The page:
Self-Improvement as an Asset, 1907
Education is power. No matter how small your salary may be, every bit of valuable information you pick up, every bit of good reading or thinking you do, in fact everything you do to make yourself a larger and completer man or woman, will also help you to advance. I have known boys who were working very hard for very little money to do more for their advancement in their spare time, their half-holidays, by improving their minds, than by the actual work they did. Their salaries were insignificant in comparison with their growth of mind.
I know a young man who jumped in one bound from a salary of five thousand to ten thousand dollars, largely because of his insatiable effort at self-improvement. His great passion seemed to be to make the largest and completest man possible.
This young man is a good example of the possibility of reputation to help one on in the world. Everybody who knew him, knew that he was determined to make something of himself. It did not make any difference if his fellow employees wanted to throw their time away, he didn’t. They soon found that it was of no use to try to tease him away from his reading or studying, for he had set his mind toward the future. He had no idea for being a little, small, picayune man. He had a passion for enlargement, for growth. Those who worked with him were very much surprised at his rapid advancement; but there was a good reason for every bit of it. While they were spending their evenings and money trying to have a good time, he was trying to educate himself by a rigid course of self improvement.
Everywhere we see young men and young women tied to very ordinary positions all their lives simply because, though they had good brains, they were never cultivated, never developed. They never tried to improve themselves, did not care to read anything. Their salaries on a Saturday night, and a good time, are about all they see; and the result the narrow, the contracted, the pinched career. Men and women who have utilized only a very small percentage of their ability—not made it available by discipline and education—always work at a great disadvantage. A man capable, by nature, of being an employer, is often compelled to be a very ordinary employee because his mind is totally untrained.
The Good Will Habit, 1908
The habit of holding the good will, kindly attitude of mind toward everybody has a powerful influence upon the character. It lifts the mind above petty jealousies and meannesses; it enriches and enlarges the whole life. Wherever we meet people, no matter if they are strangers, we feel a certain kinship with and friendliness for them, greater interest in them, if we have formed the good will habit. We feel that if we only had the opportunity of knowing them, we should like them.
In other words, the kindly habit, the good will habit makes us feel more sympathy for everybody. And if we radiate this helpful, friendly feeling, others will reflect it back to us.
On the other hand, if we go through life with a cold, selfish mental attitude, caring only for our own, always looking for the main chance, only thinking of what will further our own interests, our own comforts, totally indifferent to others, this attitude will, after a while, harden the feelings and marbleize the affections, and we shall become dry, pessimistic, and uninteresting.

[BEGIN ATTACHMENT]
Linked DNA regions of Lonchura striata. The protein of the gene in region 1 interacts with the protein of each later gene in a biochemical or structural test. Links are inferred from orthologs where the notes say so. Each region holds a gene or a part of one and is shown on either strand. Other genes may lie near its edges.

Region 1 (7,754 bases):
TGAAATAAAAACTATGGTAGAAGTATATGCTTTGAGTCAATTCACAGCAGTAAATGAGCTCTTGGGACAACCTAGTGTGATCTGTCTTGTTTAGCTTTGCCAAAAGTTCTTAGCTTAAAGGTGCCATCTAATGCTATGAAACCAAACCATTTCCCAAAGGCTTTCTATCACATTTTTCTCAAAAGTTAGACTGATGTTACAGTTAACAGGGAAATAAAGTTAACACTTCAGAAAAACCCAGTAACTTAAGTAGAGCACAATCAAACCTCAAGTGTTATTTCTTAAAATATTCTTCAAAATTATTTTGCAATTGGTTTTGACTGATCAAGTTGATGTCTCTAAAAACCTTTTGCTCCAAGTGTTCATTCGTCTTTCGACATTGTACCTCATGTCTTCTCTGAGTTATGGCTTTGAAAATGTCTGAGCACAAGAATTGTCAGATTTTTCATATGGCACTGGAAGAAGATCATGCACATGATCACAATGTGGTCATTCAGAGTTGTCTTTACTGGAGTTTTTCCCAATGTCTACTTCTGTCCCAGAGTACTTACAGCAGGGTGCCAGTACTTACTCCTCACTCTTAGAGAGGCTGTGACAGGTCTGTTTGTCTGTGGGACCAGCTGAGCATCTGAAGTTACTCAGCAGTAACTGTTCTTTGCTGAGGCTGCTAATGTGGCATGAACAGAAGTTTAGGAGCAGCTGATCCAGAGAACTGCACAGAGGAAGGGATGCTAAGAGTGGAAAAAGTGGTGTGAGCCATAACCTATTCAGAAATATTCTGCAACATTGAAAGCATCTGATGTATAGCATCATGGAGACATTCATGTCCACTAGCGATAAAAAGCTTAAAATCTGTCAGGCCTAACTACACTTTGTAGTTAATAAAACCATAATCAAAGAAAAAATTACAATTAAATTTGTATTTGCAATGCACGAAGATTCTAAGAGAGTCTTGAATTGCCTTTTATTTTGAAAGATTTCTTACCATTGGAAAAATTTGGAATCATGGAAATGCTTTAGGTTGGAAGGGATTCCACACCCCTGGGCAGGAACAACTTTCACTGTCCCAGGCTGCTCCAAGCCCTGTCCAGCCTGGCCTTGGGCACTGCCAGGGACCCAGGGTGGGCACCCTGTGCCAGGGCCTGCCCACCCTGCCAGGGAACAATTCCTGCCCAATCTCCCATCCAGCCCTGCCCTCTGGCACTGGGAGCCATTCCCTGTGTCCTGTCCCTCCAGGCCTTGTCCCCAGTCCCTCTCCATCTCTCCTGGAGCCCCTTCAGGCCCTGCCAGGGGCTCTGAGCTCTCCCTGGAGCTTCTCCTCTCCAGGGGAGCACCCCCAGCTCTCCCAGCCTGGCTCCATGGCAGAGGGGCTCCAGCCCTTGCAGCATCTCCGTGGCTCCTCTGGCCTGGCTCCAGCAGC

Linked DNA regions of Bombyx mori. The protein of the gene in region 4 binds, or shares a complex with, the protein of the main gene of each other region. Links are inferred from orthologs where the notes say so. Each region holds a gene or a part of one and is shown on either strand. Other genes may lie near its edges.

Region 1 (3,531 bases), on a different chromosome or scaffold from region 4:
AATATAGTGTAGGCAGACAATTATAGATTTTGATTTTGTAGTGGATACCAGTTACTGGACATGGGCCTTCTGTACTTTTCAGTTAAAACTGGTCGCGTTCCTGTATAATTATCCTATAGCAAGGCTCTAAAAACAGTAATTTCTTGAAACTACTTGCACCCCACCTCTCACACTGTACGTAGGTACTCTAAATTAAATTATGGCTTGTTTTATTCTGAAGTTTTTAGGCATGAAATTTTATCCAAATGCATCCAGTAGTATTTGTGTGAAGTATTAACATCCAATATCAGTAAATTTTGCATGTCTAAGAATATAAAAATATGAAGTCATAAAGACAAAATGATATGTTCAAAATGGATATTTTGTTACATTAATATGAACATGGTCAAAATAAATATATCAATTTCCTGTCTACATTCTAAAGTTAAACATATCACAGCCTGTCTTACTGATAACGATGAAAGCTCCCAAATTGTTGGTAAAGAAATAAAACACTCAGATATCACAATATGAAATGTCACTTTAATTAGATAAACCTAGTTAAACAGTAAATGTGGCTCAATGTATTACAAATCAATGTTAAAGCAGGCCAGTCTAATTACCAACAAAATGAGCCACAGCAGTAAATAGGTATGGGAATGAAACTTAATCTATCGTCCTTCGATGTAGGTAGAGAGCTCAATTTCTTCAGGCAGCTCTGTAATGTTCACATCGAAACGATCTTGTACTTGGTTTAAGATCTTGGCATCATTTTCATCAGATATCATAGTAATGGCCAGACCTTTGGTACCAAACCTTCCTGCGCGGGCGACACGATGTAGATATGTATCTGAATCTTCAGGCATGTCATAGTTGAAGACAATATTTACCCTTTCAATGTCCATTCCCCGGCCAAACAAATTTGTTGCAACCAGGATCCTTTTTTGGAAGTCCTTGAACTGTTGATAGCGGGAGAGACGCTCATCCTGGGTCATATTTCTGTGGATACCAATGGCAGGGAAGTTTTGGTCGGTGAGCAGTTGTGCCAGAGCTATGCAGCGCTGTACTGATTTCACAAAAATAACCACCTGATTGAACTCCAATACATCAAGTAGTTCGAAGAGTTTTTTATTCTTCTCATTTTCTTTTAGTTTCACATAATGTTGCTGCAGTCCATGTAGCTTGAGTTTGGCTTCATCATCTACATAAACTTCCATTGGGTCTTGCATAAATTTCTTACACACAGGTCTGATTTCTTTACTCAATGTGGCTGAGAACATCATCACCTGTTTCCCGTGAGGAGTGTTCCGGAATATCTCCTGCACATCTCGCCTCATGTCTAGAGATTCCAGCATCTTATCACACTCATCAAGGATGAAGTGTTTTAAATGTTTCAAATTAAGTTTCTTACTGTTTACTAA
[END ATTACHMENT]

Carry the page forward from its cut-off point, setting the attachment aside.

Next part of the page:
Try this year to hold the kindly, good will attitude toward everybody. If your nature is hard you will be surprised to see how it will soften under the new influence. You will become more sympathetic, more charitable toward others’ weaknesses and failings, and you will grow more magnanimous and whole-souled. The good will attitude will make us more lovable, interesting, and helpful. Others will look upon us in the same way in which we regard them. The cold, crabbed, unsocial, selfish person finds the same qualities reflected from others.
How much better it is to go through life with a warm heart, with kindly feelings toward everybody, radiating good will and good cheer wherever we go! Life is short at most, and what a satisfaction it is to feel that we have scattered flowers instead of thorns, that we have tried to be helpful and kind instead of selfish and churlish.
The world builds its monuments to the unselfish, the helpful, and if these monuments are not in marble or bronze, they are in the hearts of those whom their inspirers have cheered, encouraged, and helped.
All of us, no matter how poor we may be, whether we have succeeded or failed in our vocations, can be great successes in helpfulness, in radiating good will, good cheer, and encouragement.
Everybody can be a success in the good will business, and it is infinitely better to fail in our vocation and to succeed in this, than to accumulate great wealth and be a failure in helpfulness, in a kindly, sympathetic attitude toward others.
The habit of wishing everybody well, of feeling like giving everybody a Godspeed, ennobles and beautifies the character wonderfully, magnifies our ability, and multiplies our mental power.
We were planned on lines of nobility; we were intended to be something grand; not mean and stingy, but large and generous; we were made in God’s image that we might be God-like.
Selfishness and greed dwarf our natures and make us mere apologies of the men and women God intended us to be. The way to get back to our own, to regain our lost birthright, is to form a habit of holding the kindly, helpful, sympathetic, good will attitude toward everybody.